Scientists' key task is to try to suppress the specific part of the immune response that destroys the beta cells but leaves the rest of the immune system functioning normally.
Insulin is made in stages. It is first made and secreted from the beta cells as an immature form called pre-proinsulin. The body then processes it into proinsulin, and finally into insulin.
The researchers' approach to the problem was to inject patients with a ring of DNA (called a plasmid) that contained the DNA code for making proinsulin. Researchers discovered from previous research in mice that injecting a similar proinsulin-containing plasmid could prevent and reverse the destruction of the beta cells by CD8+ T cells (the immune cells responsible for targeting and destroying the beta cells).
By artificially introducing the proinsulin molecule through the vaccine, the researchers suggested the immune system would become more tolerant to it. Consequently, the immune system would be less likely to react to the naturally occurring proinsulin and the beta cells that produce it.
The researchers studied 80 adults over the age of 18 who had been diagnosed with type 1 diabetes in the previous five years. They were randomly selected to receive intramuscular injections of the proinsulin-containing plasmid (BHT-3021, the vaccine) or a plasmid without the active proinsulin component, which acted as a control treatment.
Twice as many people were given the "vaccine" compared with the control. Injections were given weekly for 12 weeks, after which patients were monitored for safety and immune responses by doctors who did not know the treatment allocation (blinded).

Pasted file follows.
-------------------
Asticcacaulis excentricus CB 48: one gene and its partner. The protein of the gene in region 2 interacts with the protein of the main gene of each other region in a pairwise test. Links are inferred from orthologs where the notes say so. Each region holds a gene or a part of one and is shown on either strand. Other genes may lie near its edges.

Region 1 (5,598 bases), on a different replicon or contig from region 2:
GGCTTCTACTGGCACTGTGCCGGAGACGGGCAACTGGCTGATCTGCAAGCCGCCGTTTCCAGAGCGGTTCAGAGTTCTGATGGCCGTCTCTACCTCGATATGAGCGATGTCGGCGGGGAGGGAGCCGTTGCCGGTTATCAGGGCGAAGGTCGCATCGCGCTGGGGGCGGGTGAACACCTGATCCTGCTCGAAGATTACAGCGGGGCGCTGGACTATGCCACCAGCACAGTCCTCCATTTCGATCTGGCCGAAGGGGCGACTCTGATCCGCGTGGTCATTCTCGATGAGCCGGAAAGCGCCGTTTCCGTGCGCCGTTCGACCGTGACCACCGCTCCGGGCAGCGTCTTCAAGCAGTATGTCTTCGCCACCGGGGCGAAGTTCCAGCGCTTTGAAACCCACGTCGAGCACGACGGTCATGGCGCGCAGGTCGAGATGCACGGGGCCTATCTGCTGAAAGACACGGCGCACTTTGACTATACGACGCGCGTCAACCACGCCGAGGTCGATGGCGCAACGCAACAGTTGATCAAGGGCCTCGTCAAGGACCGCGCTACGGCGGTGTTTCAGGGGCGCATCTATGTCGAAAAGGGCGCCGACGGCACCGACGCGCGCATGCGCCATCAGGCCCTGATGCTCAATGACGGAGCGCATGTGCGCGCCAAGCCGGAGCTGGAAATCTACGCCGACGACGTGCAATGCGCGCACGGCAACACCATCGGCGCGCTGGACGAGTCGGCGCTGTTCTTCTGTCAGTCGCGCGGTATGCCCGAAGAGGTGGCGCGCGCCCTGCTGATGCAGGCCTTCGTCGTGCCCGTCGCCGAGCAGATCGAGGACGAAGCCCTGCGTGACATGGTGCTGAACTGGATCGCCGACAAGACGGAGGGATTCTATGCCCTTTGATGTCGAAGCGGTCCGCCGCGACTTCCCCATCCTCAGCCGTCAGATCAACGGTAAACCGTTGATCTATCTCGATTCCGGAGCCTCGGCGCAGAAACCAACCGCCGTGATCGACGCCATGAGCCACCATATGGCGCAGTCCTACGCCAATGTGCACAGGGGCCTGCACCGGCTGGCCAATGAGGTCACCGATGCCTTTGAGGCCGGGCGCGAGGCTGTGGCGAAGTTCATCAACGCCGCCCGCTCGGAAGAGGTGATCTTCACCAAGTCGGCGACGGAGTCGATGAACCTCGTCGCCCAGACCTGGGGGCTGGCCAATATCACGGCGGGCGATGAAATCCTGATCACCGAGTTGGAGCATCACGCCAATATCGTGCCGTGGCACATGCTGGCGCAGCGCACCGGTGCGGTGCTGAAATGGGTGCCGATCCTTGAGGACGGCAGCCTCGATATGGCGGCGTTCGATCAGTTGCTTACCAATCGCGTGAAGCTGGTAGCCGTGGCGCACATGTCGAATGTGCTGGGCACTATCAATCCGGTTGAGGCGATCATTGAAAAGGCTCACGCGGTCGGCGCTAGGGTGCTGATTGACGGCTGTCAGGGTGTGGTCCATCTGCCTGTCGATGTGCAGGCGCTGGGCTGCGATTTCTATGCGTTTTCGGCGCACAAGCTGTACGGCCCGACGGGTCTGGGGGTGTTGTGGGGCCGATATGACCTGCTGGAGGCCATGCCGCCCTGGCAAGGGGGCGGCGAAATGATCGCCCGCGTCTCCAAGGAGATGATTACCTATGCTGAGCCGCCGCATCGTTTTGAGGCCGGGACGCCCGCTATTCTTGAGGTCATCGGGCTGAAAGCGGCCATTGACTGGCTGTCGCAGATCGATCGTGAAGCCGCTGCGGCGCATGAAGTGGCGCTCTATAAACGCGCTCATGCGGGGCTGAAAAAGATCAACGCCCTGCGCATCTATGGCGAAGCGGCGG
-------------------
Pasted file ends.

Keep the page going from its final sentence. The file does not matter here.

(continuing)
Researchers evaluated four dose levels of the BHT-3021 vaccine:
The researchers then measured a molecule called C-peptide, which is part of the proinsulin molecule. The molecule is often used in medicine to assess beta cell function and assess how well the cells are secreting insulin.
They also measured levels of the so-called proinsulin-reactive CD8+ T cells, which were thought to be responsible for targeting and destroying the insulin-producing beta cells.
The combination of these measurements should have provided an accurate reflection of how well participants were responding to treatment.
Two key findings emerged. In those given the vaccine, C-peptide levels improved relative to placebo at all doses during or shortly after the 12-week treatment period.
The biggest difference was at 1mg dose after 15 weeks. At this point, C-peptide levels were 19.5% higher than the start of the study in those given the vaccine, whereas C-peptide levels in those given placebo had reduced by 8.8%.
This difference was statistically significant. However, the increase in C-peptide only occurred during active vaccine treatment and shortly after.
The treatment period was 12 weeks and yielded increases in C-peptide effects up to around week 15 in two of the treatment groups (1.0 and 3.0mg). But once treatment was stopped, C-peptide levels started to decrease, and continued declining until the end of the study (two years after vaccination).